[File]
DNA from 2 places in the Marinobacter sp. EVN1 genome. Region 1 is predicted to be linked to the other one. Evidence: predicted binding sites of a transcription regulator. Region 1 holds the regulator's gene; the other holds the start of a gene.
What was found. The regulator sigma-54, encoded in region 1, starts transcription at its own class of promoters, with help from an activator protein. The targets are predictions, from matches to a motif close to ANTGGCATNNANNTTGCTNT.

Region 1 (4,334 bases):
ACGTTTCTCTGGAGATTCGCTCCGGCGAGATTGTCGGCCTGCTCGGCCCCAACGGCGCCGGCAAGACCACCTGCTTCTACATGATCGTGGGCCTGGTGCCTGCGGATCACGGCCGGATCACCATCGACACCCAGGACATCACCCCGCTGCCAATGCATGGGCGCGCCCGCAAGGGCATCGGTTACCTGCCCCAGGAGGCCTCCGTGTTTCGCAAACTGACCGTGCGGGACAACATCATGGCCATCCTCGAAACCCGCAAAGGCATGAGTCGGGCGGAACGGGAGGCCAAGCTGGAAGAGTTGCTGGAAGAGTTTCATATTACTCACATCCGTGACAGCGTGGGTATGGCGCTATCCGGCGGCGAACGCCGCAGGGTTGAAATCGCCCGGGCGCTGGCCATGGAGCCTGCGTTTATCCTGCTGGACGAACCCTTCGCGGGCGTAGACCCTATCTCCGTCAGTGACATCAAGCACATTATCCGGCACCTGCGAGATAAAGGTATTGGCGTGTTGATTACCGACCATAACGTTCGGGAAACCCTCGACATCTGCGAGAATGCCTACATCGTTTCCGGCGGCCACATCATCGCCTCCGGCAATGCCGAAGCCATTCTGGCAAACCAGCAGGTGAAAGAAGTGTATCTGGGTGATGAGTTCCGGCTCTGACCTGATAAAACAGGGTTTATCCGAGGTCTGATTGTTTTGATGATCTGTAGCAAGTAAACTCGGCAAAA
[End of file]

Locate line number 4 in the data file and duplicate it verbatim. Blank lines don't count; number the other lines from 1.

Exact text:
ACGTTTCTCTGGAGATTCGCTCCGGCGAGATTGTCGGCCTGCTCGGCCCCAACGGCGCCGGCAAGACCACCTGCTTCTACATGATCGTGGGCCTGGTGCCTGCGGATCACGGCCGGATCACCATCGACACCCAGGACATCACCCCGCTGCCAATGCATGGGCGCGCCCGCAAGGGCATCGGTTACCTGCCCCAGGAGGCCTCCGTGTTTCGCAAACTGACCGTGCGGGACAACATCATGGCCATCCTCGAAACCCGCAAAGGCATGAGTCGGGCGGAACGGGAGGCCAAGCTGGAAGAGTTGCTGGAAGAGTTTCATATTACTCACATCCGTGACAGCGTGGGTATGGCGCTATCCGGCGGCGAACGCCGCAGGGTTGAAATCGCCCGGGCGCTGGCCATGGAGCCTGCGTTTATCCTGCTGGACGAACCCTTCGCGGGCGTAGACCCTATCTCCGTCAGTGACATCAAGCACATTATCCGGCACCTGCGAGATAAAGGTATTGGCGTGTTGATTACCGACCATAACGTTCGGGAAACCCTCGACATCTGCGAGAATGCCTACATCGTTTCCGGCGGCCACATCATCGCCTCCGGCAATGCCGAAGCCATTCTGGCAAACCAGCAGGTGAAAGAAGTGTATCTGGGTGATGAGTTCCGGCTCTGACCTGATAAAACAGGGTTTATCCGAGGTCTGATTGTTTTGATGATCTGTAGCAAGTAAACTCGGCAAAA